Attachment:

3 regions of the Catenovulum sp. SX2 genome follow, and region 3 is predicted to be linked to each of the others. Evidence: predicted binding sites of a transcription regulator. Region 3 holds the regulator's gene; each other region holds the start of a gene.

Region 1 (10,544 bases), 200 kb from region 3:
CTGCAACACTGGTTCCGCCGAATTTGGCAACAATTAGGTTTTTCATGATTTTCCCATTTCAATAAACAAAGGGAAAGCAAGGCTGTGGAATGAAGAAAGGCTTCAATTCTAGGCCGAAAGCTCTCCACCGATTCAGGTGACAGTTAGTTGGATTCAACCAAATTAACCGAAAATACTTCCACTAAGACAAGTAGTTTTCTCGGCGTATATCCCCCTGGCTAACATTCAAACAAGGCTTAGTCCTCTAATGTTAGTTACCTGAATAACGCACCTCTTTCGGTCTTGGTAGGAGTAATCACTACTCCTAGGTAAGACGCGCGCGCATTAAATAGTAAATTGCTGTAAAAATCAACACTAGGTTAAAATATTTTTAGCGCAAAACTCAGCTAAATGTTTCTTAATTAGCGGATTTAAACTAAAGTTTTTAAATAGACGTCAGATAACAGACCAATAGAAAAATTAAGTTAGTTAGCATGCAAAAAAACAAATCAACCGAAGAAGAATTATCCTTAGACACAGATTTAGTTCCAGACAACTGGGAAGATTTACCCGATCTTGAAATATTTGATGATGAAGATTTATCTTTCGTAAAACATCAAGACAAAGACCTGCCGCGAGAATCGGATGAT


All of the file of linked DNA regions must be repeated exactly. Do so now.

3 regions of the Catenovulum sp. SX2 genome follow, and region 3 is predicted to be linked to each of the others. Evidence: predicted binding sites of a transcription regulator. Region 3 holds the regulator's gene; each other region holds the start of a gene.

Region 1 (10,544 bases), 200 kb from region 3:
CTGCAACACTGGTTCCGCCGAATTTGGCAACAATTAGGTTTTTCATGATTTTCCCATTTCAATAAACAAAGGGAAAGCAAGGCTGTGGAATGAAGAAAGGCTTCAATTCTAGGCCGAAAGCTCTCCACCGATTCAGGTGACAGTTAGTTGGATTCAACCAAATTAACCGAAAATACTTCCACTAAGACAAGTAGTTTTCTCGGCGTATATCCCCCTGGCTAACATTCAAACAAGGCTTAGTCCTCTAATGTTAGTTACCTGAATAACGCACCTCTTTCGGTCTTGGTAGGAGTAATCACTACTCCTAGGTAAGACGCGCGCGCATTAAATAGTAAATTGCTGTAAAAATCAACACTAGGTTAAAATATTTTTAGCGCAAAACTCAGCTAAATGTTTCTTAATTAGCGGATTTAAACTAAAGTTTTTAAATAGACGTCAGATAACAGACCAATAGAAAAATTAAGTTAGTTAGCATGCAAAAAAACAAATCAACCGAAGAAGAATTATCCTTAGACACAGATTTAGTTCCAGACAACTGGGAAGATTTACCCGATCTTGAAATATTTGATGATGAAGATTTATCTTTCGTAAAACATCAAGACAAAGACCTGCCGCGAGAATCGGATGAT